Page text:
MultiMedia Databases (MMDBs) have to cope up with the increased usage of a large volume of multimedia data being used in various software applications. The applications include digital libraries, manufacturing and retailing, art and entertainment, journalism and so on. Some inherent qualities of multimedia data have both direct and indirect influence on the design and development of a multimedia database. MMDBs are supposed to provide almost all the functionalities, a traditional database provides. Apart from those, a MMDB has to provide some new and enhanced functionalities and features. MMDBs are required to provide unified frameworks for storing, processing, retrieving, transmitting and presenting a variety of media data types in a wide variety of formats. At the same time, they must adhere to numerical constraints that are normally not found in traditional databases.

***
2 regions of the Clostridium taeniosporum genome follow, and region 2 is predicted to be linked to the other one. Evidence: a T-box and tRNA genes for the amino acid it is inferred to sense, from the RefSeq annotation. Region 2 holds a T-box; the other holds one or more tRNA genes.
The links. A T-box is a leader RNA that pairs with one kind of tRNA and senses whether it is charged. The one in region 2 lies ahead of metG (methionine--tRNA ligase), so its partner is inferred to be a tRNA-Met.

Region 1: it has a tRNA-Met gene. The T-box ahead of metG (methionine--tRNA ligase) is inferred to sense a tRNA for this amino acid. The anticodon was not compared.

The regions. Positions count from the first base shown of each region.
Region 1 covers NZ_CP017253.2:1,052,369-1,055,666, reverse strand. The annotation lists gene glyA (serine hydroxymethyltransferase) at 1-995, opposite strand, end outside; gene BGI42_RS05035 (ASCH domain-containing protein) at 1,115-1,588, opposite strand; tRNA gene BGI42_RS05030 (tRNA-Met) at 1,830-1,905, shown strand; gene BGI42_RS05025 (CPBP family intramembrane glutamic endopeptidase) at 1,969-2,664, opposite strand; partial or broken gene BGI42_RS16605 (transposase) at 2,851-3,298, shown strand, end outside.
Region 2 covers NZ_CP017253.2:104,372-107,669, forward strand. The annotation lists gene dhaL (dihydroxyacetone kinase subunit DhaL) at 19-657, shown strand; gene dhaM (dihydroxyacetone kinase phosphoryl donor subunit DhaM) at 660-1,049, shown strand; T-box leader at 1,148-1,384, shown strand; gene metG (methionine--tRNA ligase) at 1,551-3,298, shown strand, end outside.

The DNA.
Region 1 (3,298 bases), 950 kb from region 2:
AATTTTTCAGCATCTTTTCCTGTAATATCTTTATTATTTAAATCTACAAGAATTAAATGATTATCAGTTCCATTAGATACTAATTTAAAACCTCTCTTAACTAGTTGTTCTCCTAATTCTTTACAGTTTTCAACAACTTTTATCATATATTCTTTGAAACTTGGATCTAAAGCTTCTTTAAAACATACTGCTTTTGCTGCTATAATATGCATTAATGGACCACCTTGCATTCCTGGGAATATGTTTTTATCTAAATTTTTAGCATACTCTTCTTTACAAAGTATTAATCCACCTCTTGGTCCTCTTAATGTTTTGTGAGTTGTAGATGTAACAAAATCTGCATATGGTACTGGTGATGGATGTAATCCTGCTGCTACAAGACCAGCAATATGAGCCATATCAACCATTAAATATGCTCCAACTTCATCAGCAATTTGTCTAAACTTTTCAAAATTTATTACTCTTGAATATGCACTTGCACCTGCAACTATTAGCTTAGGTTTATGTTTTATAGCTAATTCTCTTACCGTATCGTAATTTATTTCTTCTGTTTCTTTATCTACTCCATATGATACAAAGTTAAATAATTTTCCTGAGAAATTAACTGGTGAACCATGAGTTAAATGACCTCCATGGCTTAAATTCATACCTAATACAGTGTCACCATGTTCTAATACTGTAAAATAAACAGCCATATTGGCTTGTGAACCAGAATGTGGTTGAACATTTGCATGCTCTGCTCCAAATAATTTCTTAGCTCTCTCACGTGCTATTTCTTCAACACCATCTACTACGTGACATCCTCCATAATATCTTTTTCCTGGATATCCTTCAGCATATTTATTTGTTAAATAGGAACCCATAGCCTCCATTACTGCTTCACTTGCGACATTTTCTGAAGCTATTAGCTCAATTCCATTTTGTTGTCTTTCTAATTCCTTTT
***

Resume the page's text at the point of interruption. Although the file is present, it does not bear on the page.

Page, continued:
Contents of MMDB

An MMDB needs to manage several different types of information pertaining to the actual multimedia data. They are:

Designing MMDBs

Many inherent characteristics of multimedia data have direct and indirect impacts on the design of MMDBs. These include : the huge size of MMDBs, temporal nature, richness of content, complexity of representation and subjective interpretation. The major challenges in designing multimedia databases arise from several requirements they need to satisfy such as the following:

  1. Manage different types of input, output, and storage devices. Data input can be from a variety of devices such as scanners, digital camera for images, microphone, MIDI devices for audio, video cameras. Typical output devices are high-resolution monitors for images and video, and speakers for audio.